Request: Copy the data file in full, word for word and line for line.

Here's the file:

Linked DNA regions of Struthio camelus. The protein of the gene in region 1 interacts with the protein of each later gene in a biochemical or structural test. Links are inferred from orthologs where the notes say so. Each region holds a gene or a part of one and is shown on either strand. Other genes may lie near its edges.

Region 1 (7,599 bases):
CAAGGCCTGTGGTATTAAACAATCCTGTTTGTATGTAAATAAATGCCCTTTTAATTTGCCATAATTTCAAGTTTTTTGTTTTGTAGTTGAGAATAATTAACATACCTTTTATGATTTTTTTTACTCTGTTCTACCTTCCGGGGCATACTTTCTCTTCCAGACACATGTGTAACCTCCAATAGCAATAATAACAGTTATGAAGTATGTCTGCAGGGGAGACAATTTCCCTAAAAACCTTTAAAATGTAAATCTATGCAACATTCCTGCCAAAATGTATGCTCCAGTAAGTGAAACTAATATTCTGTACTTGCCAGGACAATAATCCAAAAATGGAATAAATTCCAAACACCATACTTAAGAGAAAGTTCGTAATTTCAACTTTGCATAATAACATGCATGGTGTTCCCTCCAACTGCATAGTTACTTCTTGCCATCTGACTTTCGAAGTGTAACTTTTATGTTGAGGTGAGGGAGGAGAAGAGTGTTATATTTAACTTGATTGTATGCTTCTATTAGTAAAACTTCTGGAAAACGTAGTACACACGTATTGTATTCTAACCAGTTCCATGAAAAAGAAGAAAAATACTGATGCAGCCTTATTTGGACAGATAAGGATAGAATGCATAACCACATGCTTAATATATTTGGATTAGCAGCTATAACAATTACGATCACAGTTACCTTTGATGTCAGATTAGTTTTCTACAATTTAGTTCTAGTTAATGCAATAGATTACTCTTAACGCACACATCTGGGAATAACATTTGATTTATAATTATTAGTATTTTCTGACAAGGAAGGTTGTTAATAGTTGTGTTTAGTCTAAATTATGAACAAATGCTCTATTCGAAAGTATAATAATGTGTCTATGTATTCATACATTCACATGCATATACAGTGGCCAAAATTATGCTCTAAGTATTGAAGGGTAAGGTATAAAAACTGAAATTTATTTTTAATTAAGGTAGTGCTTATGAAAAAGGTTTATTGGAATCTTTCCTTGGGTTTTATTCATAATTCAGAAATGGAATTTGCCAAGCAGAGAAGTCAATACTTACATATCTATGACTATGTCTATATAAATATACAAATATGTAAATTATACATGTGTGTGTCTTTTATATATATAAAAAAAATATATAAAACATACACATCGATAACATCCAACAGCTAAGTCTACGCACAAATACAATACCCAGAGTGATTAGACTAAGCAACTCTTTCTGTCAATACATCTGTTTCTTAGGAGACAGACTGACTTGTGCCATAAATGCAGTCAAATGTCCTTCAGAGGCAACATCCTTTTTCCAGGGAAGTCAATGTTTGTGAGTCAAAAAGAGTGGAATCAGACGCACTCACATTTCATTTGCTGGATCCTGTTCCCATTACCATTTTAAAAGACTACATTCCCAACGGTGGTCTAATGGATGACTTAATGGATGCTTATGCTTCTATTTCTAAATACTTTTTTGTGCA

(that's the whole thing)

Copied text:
Linked DNA regions of Struthio camelus. The protein of the gene in region 1 interacts with the protein of each later gene in a biochemical or structural test. Links are inferred from orthologs where the notes say so. Each region holds a gene or a part of one and is shown on either strand. Other genes may lie near its edges.

Region 1 (7,599 bases):
CAAGGCCTGTGGTATTAAACAATCCTGTTTGTATGTAAATAAATGCCCTTTTAATTTGCCATAATTTCAAGTTTTTTGTTTTGTAGTTGAGAATAATTAACATACCTTTTATGATTTTTTTTACTCTGTTCTACCTTCCGGGGCATACTTTCTCTTCCAGACACATGTGTAACCTCCAATAGCAATAATAACAGTTATGAAGTATGTCTGCAGGGGAGACAATTTCCCTAAAAACCTTTAAAATGTAAATCTATGCAACATTCCTGCCAAAATGTATGCTCCAGTAAGTGAAACTAATATTCTGTACTTGCCAGGACAATAATCCAAAAATGGAATAAATTCCAAACACCATACTTAAGAGAAAGTTCGTAATTTCAACTTTGCATAATAACATGCATGGTGTTCCCTCCAACTGCATAGTTACTTCTTGCCATCTGACTTTCGAAGTGTAACTTTTATGTTGAGGTGAGGGAGGAGAAGAGTGTTATATTTAACTTGATTGTATGCTTCTATTAGTAAAACTTCTGGAAAACGTAGTACACACGTATTGTATTCTAACCAGTTCCATGAAAAAGAAGAAAAATACTGATGCAGCCTTATTTGGACAGATAAGGATAGAATGCATAACCACATGCTTAATATATTTGGATTAGCAGCTATAACAATTACGATCACAGTTACCTTTGATGTCAGATTAGTTTTCTACAATTTAGTTCTAGTTAATGCAATAGATTACTCTTAACGCACACATCTGGGAATAACATTTGATTTATAATTATTAGTATTTTCTGACAAGGAAGGTTGTTAATAGTTGTGTTTAGTCTAAATTATGAACAAATGCTCTATTCGAAAGTATAATAATGTGTCTATGTATTCATACATTCACATGCATATACAGTGGCCAAAATTATGCTCTAAGTATTGAAGGGTAAGGTATAAAAACTGAAATTTATTTTTAATTAAGGTAGTGCTTATGAAAAAGGTTTATTGGAATCTTTCCTTGGGTTTTATTCATAATTCAGAAATGGAATTTGCCAAGCAGAGAAGTCAATACTTACATATCTATGACTATGTCTATATAAATATACAAATATGTAAATTATACATGTGTGTGTCTTTTATATATATAAAAAAAATATATAAAACATACACATCGATAACATCCAACAGCTAAGTCTACGCACAAATACAATACCCAGAGTGATTAGACTAAGCAACTCTTTCTGTCAATACATCTGTTTCTTAGGAGACAGACTGACTTGTGCCATAAATGCAGTCAAATGTCCTTCAGAGGCAACATCCTTTTTCCAGGGAAGTCAATGTTTGTGAGTCAAAAAGAGTGGAATCAGACGCACTCACATTTCATTTGCTGGATCCTGTTCCCATTACCATTTTAAAAGACTACATTCCCAACGGTGGTCTAATGGATGACTTAATGGATGCTTATGCTTCTATTTCTAAATACTTTTTTGTGCA